86% of employers and 69% of employees surveyed agree that it is more acceptable to take time off work when unwell than previously, according to new research* commissioned by Winckworth Sherwood, a leading full-service UK law firm.


As well as examining attitudes towards sickness absence, the report, ‘Wellbeing Strategies: Effective in Managing Sickness Absence? Insights and Recommendations for Employers’, also looks at the effectiveness of existing strategies and initiatives in promoting mental health and reducing sickness absence due to mental ill-health, and whether more could be done in view of the high levels of sickness absence in the U.K.


A majority (84%) of employers surveyed believe their wellbeing strategy, initiatives or benefits have reduced levels of sickness absence.  Although on the face of it this statistic is positive, when employers were asked why such benefits and initiatives were being offered within their organisation, employers surveyed admitted the main purpose was not to reduce sickness absence, but to improve productivity.


What’s more, the report highlights that employers (68%) and employees (67%) surveyed agree there is too much responsibility on employees to improve their health and wellbeing, as opposed to organisations improving their work environment and culture. Only 9% of employees and 14% of employers surveyed disagreed with this.


Employers and employees surveyed were predominantly aligned on the most effective factors in promoting mental health and preventing sickness absence for mental ill-health: “Good work” (autonomy, job satisfaction, work-life balance); fair pay and reward; and promotion of flexible working (e.g. remote working, condensed hours).


However, these results highlight yet another gap between employers’ beliefs and actions, with only around a half of employers surveyed admitting that they offered their employees fair pay and reward, “good work” and promoted flexible working.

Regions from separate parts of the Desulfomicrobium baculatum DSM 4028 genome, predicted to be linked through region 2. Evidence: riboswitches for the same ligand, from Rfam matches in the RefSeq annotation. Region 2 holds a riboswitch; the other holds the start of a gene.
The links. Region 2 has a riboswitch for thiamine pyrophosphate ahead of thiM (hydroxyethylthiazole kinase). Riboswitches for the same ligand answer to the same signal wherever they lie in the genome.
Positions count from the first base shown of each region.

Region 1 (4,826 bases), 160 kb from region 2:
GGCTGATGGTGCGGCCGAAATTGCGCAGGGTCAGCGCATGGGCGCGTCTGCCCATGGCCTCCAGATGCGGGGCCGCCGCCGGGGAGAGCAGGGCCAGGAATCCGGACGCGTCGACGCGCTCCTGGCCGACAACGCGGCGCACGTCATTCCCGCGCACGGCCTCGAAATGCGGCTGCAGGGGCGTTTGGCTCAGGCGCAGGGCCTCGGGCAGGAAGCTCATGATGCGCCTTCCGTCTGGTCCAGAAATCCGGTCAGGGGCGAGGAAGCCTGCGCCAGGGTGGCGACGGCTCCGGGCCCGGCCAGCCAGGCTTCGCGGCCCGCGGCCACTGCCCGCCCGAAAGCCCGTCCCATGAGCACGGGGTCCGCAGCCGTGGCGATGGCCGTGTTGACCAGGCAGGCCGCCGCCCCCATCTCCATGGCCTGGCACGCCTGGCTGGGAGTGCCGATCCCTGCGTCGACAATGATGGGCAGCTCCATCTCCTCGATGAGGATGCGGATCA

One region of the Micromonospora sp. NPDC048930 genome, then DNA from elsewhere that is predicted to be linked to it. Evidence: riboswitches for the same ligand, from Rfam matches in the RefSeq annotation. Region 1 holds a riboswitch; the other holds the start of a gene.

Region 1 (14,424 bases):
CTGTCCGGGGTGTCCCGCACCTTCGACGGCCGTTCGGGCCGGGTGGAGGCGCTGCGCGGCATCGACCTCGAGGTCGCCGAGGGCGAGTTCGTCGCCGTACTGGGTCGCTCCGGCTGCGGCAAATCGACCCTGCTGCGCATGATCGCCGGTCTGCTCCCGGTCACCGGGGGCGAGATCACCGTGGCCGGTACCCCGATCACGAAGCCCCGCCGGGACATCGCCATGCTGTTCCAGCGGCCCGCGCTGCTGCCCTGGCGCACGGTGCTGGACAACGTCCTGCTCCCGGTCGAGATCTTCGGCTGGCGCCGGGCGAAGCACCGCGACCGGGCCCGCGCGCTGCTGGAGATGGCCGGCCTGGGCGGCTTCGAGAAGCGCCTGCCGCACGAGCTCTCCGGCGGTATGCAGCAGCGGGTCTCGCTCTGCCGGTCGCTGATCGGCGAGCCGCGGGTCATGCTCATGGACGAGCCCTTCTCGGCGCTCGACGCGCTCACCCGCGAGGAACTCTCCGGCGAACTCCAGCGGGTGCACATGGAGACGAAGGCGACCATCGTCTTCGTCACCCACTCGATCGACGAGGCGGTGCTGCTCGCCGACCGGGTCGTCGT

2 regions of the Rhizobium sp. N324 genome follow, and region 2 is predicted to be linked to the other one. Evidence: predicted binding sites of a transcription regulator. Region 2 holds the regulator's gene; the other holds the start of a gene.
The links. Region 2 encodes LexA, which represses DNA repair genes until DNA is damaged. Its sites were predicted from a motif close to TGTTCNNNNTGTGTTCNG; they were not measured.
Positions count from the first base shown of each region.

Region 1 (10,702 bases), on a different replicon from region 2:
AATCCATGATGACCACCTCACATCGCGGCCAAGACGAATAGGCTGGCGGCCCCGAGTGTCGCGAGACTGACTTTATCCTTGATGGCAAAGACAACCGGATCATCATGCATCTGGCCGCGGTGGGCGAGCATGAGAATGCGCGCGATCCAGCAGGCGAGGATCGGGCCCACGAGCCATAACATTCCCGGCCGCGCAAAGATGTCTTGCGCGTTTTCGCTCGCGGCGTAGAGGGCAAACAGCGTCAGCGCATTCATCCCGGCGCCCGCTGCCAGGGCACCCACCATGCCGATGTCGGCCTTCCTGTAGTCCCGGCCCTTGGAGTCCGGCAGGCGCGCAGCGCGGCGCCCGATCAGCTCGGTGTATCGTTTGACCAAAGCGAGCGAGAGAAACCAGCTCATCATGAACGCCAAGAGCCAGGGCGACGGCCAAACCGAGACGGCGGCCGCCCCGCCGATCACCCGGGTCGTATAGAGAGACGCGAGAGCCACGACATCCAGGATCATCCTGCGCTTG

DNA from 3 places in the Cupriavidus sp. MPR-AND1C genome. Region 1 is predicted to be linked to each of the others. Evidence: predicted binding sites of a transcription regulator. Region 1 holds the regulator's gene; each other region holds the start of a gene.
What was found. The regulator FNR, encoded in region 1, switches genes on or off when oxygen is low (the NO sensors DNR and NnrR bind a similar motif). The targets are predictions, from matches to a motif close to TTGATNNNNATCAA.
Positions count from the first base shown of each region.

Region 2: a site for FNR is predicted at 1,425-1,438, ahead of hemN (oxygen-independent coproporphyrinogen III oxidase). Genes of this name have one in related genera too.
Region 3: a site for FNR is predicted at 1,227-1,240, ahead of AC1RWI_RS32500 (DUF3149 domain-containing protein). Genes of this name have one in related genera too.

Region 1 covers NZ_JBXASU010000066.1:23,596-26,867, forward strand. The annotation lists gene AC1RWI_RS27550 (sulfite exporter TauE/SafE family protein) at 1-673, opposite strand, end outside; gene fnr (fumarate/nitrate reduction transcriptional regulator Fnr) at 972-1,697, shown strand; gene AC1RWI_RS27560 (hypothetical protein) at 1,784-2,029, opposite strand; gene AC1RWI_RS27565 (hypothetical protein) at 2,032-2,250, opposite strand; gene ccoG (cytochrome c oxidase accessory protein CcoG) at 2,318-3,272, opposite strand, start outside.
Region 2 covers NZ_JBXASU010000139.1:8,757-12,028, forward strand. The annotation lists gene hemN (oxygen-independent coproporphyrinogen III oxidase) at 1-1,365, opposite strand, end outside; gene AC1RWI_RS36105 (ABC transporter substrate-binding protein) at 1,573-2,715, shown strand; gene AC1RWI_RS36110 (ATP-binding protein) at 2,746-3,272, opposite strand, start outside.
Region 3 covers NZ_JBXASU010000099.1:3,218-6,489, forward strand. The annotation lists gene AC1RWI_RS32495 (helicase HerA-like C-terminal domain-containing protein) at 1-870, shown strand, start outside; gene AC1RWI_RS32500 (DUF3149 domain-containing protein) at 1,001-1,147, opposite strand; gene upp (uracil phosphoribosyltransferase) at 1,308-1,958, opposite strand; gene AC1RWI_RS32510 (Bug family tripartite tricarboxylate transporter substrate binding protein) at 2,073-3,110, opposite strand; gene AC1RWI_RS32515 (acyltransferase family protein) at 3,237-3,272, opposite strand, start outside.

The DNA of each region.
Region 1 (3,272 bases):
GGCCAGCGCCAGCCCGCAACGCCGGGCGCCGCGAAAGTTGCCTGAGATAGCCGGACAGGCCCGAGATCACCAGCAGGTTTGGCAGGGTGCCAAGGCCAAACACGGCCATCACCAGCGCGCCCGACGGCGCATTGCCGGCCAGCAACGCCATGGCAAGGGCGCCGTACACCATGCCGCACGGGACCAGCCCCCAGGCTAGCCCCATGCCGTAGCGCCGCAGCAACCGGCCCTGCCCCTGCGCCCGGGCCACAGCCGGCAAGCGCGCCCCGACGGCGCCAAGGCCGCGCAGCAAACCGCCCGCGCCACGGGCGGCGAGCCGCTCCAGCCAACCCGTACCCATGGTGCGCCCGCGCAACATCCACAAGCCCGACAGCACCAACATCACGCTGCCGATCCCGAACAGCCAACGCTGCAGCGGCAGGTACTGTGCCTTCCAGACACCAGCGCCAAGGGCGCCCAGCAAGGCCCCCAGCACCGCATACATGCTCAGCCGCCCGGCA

Combined, these findings are clear indicators that “wellbeing washing” is occurring within organisations with employers publicly embracing the importance of wellbeing and implementation of wellbeing initiatives, while not genuinely supporting employees and ensuring a healthy working environment.


With the CIPD and ONS reporting the highest sickness absence rate in a decade, the report highlighted that employers could be even more effective in genuinely promoting wellbeing in the workplace and reducing sickness absence levels, if employers did not just offer sticking plasters such as free fruit and yoga classes, and instead looked at cultural change. 


Report co-author, Harriet Calver, Senior Associate at Winckworth Sherwood, commented:

We believe workplaces could be even more effective in promoting a healthier culture and preventing sickness absence for mental ill-health if employers re-considered the priorities for their wellbeing strategies and offerings; identified the specific challenges to wellbeing in their organisation; critically evaluated the success of their strategy; and adapted it accordingly.

 Report co-author, Harriet Calver, Senior Associate at Winckworth Sherwood


Winckworth Sherwood publishes annual research on the major topics affecting employers and employees in the UK. This year’s report on sickness absence and wellbeing in the workplace follows previous publications covering leadership developmentequality, diversity and inclusionethical leadership and flexible working.


To read the full report, please visit: https://wslaw.co.uk/publication/wellbeing-strategies-effective-in-managing-sickness-absence/


Editor at Workplace Wellbeing Professional | Website | + posts

Joanne is the editor for Workplace Wellbeing Professional and has a keen interest in promoting the safety and wellbeing of the global workforce. After earning a bachelor's degree in English literature and media studies, she taught English in China and Vietnam for two years. Before joining Work Well Pro, Joanne worked as a marketing coordinator for luxury property, where her responsibilities included blog writing, photography, and video creation.